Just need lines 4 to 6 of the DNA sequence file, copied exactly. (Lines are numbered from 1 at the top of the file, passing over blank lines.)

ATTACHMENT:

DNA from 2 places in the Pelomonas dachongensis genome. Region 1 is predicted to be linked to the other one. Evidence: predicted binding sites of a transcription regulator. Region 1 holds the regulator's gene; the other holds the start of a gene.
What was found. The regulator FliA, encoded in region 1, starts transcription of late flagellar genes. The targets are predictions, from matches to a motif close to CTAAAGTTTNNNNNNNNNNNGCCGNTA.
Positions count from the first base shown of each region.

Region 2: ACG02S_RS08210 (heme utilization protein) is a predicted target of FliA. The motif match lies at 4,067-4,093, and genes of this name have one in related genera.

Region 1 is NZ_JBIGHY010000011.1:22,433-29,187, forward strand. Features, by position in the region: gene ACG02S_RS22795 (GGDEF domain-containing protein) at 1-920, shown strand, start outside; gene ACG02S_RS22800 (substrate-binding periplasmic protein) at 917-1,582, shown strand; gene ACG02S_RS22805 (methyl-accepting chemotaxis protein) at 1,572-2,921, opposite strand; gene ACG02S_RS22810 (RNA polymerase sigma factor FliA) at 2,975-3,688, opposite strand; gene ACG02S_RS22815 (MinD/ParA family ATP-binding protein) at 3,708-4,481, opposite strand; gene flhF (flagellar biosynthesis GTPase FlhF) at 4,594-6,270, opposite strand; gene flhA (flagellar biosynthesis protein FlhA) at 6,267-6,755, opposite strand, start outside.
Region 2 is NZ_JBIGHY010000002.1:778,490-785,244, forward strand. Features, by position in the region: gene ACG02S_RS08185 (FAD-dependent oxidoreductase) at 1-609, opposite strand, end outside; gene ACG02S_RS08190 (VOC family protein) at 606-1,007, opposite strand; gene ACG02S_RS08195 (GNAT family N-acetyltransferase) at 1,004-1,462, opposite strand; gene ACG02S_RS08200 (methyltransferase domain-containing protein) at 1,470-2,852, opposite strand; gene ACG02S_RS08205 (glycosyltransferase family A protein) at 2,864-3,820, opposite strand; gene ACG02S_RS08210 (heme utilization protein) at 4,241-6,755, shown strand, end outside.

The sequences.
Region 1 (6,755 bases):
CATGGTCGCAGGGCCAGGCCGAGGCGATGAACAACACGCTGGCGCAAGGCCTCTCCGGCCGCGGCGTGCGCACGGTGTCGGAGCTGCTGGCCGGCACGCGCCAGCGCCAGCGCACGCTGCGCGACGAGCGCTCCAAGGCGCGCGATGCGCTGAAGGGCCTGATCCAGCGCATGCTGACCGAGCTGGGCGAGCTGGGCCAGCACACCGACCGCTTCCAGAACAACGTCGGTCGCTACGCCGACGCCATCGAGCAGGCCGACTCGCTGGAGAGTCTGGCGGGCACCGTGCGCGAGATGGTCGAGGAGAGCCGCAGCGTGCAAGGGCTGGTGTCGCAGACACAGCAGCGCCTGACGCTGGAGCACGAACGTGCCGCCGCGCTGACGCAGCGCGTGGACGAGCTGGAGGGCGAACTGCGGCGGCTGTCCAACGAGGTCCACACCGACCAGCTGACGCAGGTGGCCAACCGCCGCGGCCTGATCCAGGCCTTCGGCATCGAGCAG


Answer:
Region 2: ACG02S_RS08210 (heme utilization protein) is a predicted target of FliA. The motif match lies at 4,067-4,093, and genes of this name have one in related genera.

Region 1 is NZ_JBIGHY010000011.1:22,433-29,187, forward strand. Features, by position in the region: gene ACG02S_RS22795 (GGDEF domain-containing protein) at 1-920, shown strand, start outside; gene ACG02S_RS22800 (substrate-binding periplasmic protein) at 917-1,582, shown strand; gene ACG02S_RS22805 (methyl-accepting chemotaxis protein) at 1,572-2,921, opposite strand; gene ACG02S_RS22810 (RNA polymerase sigma factor FliA) at 2,975-3,688, opposite strand; gene ACG02S_RS22815 (MinD/ParA family ATP-binding protein) at 3,708-4,481, opposite strand; gene flhF (flagellar biosynthesis GTPase FlhF) at 4,594-6,270, opposite strand; gene flhA (flagellar biosynthesis protein FlhA) at 6,267-6,755, opposite strand, start outside.
Region 2 is NZ_JBIGHY010000002.1:778,490-785,244, forward strand. Features, by position in the region: gene ACG02S_RS08185 (FAD-dependent oxidoreductase) at 1-609, opposite strand, end outside; gene ACG02S_RS08190 (VOC family protein) at 606-1,007, opposite strand; gene ACG02S_RS08195 (GNAT family N-acetyltransferase) at 1,004-1,462, opposite strand; gene ACG02S_RS08200 (methyltransferase domain-containing protein) at 1,470-2,852, opposite strand; gene ACG02S_RS08205 (glycosyltransferase family A protein) at 2,864-3,820, opposite strand; gene ACG02S_RS08210 (heme utilization protein) at 4,241-6,755, shown strand, end outside.